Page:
Event Driven Architecture and Kafka Explained: Pros and Cons
Event-driven architecture is increasingly preferred over traditional request-response architecture in web-scale application design due to its benefits in complex, large-scale applications. Unlike synchronous communication in request-response architecture, the event-driven architecture allows for asynchronous communication, enabling concurrent and independent operation of components. It supports real-time data processing and facilitates the integration of various systems and services, making them well-suited for complex and dynamic environments.
What is an event?
An event is an action that prompts a notification or changes the application's state. For instance, an event can occur when you post something on social media, place an order online, complete a financial transaction, or register for an account. These events contain relevant contextual information that triggers corresponding actions in other components, such as notifying followers, managing inventory, processing payments, and fulfilling orders.
Let's use an example of social media and see the differences between event-driven architecture and request-response architecture.
Event Driven Architecture Vs. Request-Response Architecture
When you engage in social media activities in an event-driven architecture, actions such as posting a new message or liking a post generate events that trigger various actions like updating timelines, notifying followers, and storing the content. This real-time event processing enables immediate updates and interactions across the platform, ensuring a dynamic and engaging user experience.
On the other hand, in a traditional request-response architecture, interacting with social media involves sending requests to the server for actions like posting or liking. The server processes these requests, updates the necessary data, and responds back to you, indicating the success or failure of the operation. Your browser then waits for the response before updating the interface or displaying relevant notifications. In this case, you might experience a slight delay as you wait for responses from the server, potentially affecting your perception of speed and interactivity.
Event Driven Development: Microservice Architecture
In social media, a monolithic architecture would mean that all the functionalities, such as user profiles, news feed, notifications, and messaging, are tightly coupled within a single application. Managing and updating these interconnected functionalities becomes complex and challenging as the social media platform grows.
However, in a microservice architecture with event-driven communication, the functionalities are divided into separate microservices. For example, individual microservices would be for user profiles, news feeds, notifications, and messaging. When you post something, an event is triggered and propagated to the relevant microservices. The microservice responsible for the news feed updates the feed, the notification microservice sends notifications to your followers, and the messaging microservice stores and processes the message. This modular approach allows each microservice to independently handle its specific tasks, enabling easier development, scalability, and maintenance of the social media platform as a whole.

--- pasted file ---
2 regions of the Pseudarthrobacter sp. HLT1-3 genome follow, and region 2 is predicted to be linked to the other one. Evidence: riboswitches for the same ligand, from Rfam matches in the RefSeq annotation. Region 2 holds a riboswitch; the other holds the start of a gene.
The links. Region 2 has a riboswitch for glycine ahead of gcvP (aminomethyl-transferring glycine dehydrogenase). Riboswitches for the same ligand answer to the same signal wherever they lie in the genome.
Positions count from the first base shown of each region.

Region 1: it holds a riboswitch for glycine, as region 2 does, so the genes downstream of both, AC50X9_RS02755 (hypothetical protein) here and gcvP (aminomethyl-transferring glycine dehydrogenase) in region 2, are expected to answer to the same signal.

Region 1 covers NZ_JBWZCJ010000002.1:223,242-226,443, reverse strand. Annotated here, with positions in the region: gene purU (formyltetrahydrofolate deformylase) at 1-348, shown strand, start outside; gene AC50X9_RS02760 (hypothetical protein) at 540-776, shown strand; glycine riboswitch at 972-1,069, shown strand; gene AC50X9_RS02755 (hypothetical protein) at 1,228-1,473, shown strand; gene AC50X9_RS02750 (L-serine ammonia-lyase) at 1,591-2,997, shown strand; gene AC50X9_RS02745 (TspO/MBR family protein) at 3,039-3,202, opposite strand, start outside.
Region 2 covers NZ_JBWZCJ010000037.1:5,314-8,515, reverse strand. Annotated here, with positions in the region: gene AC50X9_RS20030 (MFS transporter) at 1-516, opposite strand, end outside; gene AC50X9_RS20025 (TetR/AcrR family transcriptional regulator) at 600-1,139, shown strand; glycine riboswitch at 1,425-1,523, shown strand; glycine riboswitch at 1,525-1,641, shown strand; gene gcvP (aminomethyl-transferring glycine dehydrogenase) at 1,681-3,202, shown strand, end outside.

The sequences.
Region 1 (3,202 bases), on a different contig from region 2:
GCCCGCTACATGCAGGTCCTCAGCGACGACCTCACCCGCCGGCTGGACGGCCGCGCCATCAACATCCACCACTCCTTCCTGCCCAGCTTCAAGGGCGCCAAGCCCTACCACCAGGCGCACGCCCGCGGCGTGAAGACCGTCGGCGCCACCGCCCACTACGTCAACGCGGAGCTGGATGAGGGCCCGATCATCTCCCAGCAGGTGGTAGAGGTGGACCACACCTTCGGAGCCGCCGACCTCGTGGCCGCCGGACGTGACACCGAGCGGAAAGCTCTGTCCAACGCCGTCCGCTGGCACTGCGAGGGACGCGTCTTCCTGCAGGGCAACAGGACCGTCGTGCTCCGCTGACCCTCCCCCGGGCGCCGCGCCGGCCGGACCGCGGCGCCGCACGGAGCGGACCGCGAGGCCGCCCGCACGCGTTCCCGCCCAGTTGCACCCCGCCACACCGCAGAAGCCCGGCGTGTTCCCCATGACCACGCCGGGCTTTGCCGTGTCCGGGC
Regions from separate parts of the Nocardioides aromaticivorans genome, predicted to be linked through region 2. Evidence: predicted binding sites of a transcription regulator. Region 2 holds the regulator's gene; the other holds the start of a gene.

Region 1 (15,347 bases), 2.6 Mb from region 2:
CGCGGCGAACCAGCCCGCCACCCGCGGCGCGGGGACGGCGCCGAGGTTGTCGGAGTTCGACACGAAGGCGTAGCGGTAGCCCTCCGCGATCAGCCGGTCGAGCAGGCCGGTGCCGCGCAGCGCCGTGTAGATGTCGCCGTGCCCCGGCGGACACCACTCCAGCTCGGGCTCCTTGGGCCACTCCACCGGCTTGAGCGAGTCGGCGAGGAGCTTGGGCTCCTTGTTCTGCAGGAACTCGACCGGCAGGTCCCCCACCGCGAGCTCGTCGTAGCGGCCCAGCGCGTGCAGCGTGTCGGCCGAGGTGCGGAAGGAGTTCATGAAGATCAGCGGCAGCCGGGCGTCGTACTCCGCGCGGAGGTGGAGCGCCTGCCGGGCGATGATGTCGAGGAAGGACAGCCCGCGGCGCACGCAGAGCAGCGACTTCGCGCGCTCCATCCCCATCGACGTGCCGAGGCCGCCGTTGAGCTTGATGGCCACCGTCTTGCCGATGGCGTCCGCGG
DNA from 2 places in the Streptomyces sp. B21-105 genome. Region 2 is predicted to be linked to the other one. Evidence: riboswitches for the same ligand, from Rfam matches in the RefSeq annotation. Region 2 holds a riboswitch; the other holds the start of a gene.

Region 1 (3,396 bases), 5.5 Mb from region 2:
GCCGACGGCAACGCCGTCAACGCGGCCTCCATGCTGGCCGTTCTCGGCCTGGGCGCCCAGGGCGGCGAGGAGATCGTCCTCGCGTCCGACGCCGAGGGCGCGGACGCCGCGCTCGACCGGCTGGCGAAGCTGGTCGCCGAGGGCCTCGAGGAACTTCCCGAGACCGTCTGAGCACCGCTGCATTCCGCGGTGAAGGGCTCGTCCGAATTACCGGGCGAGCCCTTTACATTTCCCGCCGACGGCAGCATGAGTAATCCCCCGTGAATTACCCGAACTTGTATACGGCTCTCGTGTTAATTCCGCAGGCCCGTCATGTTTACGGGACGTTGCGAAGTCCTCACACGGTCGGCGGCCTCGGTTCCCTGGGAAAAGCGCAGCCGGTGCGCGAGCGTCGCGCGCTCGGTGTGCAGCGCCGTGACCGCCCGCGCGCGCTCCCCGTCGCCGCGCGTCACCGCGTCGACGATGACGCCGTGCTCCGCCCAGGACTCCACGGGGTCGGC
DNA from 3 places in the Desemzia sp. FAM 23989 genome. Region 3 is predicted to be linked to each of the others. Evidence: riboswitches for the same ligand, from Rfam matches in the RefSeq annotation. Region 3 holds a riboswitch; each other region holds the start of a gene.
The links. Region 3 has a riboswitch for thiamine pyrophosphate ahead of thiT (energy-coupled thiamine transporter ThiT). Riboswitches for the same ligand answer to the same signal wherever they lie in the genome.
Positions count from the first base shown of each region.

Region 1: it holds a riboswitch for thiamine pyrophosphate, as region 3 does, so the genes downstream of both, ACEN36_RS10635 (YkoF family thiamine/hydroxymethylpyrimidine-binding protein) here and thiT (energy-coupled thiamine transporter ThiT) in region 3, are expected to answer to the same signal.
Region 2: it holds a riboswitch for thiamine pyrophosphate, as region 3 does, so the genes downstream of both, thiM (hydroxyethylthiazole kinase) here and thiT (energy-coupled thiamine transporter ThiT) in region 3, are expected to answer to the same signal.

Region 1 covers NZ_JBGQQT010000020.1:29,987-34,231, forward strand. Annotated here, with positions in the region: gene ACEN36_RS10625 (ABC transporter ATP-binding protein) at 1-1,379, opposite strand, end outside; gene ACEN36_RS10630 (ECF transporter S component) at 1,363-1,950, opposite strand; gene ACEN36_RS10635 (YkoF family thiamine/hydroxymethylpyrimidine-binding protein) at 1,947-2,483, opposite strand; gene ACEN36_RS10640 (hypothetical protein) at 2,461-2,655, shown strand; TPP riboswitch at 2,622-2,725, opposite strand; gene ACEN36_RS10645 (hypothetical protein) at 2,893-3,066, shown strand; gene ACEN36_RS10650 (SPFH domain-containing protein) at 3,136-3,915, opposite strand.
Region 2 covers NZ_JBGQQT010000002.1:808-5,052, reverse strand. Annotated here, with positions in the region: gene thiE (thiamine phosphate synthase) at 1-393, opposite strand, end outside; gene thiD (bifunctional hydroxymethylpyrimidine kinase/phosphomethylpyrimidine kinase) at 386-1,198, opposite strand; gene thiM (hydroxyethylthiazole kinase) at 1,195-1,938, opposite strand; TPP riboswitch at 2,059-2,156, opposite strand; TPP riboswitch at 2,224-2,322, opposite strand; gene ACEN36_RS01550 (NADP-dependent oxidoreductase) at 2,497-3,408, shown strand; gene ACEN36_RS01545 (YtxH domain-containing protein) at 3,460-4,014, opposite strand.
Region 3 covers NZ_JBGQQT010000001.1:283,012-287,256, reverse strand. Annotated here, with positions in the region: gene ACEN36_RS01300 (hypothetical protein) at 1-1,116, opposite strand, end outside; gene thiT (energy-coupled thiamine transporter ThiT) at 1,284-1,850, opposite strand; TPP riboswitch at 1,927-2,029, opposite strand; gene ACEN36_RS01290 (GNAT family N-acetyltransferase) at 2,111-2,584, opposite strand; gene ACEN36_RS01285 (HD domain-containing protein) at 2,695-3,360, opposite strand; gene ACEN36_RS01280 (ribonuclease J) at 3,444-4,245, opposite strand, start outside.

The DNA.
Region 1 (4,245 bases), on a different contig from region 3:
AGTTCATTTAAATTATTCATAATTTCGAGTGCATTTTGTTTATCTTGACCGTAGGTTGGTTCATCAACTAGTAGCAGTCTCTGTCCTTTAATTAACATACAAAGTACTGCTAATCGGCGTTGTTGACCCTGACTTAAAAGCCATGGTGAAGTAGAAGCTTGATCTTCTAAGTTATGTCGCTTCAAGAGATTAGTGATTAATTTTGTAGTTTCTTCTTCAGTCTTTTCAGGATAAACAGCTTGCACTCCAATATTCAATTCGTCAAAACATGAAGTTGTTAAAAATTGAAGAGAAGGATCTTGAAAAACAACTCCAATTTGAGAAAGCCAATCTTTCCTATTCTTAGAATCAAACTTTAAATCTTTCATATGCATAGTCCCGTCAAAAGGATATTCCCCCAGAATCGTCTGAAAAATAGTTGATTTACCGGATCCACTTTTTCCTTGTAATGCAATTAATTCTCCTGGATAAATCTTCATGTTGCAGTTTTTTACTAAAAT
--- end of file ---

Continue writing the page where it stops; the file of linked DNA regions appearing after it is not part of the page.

Kafka and Microservices
Apache Kafka is like a superhero for microservices, tackling all those pesky issues of orchestration while delivering scalability, efficiency, and lightning-fast speed. It's the go-to tool for inter-service communication, keeping latency super low and handling failures like a champ. It acts as a central messaging system, enabling seamless data exchange and coordination between different services. Thanks to its horizontal scaling capabilities, you can add more service instances as your workload grows. Plus, its distributed nature ensures high throughput and keeps up with demanding workloads without breaking a sweat.
Efficiency? With its publish-subscribe model, services can publish messages to topics, and other services can subscribe to those topics to get the notifications they need. This decoupled setup lets services evolve independently, keeping the system running smoothly and efficiently.
And let's remember ultra-low latency and fault tolerance. Kafka stores messages in a distributed and replicated manner, guaranteeing data durability even in the face of failures. So if a service or a node goes kaput, the show goes on without losing data or messing up the workflow.
How does Event Driven Architecture work with Kafka?
In an event-driven architecture, events follow a unidirectional flow, moving from a producer to a consumer. A producer is an entity that generates and publishes events, while a consumer is an entity that subscribes to and processes those events.
Think of a social media platform where you can post your updates. When you create a new post, you act as the event producer. Unlike a phone call, where you expect a direct response, the event producer, in this case, doesn't anticipate a response from the consumer. This asynchronous nature of events eliminates the need to block code execution, avoiding timeouts and ensuring smoother processing.
Events occur due to specific actions, and no predefined target system exists. Instead, services express their interest in the events generated by other services. In our social media example, service B, representing the newsfeed service, would express its interest in the events produced by service A, representing the user posting service. However, there might be other services, such as service C or D, that are also interested in these events. This allows for a decoupled architecture where services can react to events independently, enhancing flexibility and promoting scalability.
But how can we ensure that an event triggered by one system reaches all the interested services?
Broker & Zookeeper Examples in Kafka: Event Driven Development
In event-driven development, message brokers are essential for decoupling applications and ensuring availability. They serve as intermediaries between event producers and consumers, allowing scalability by adding more nodes as needed. These brokers work together as a distributed system, replicating and delivering messages for consumption.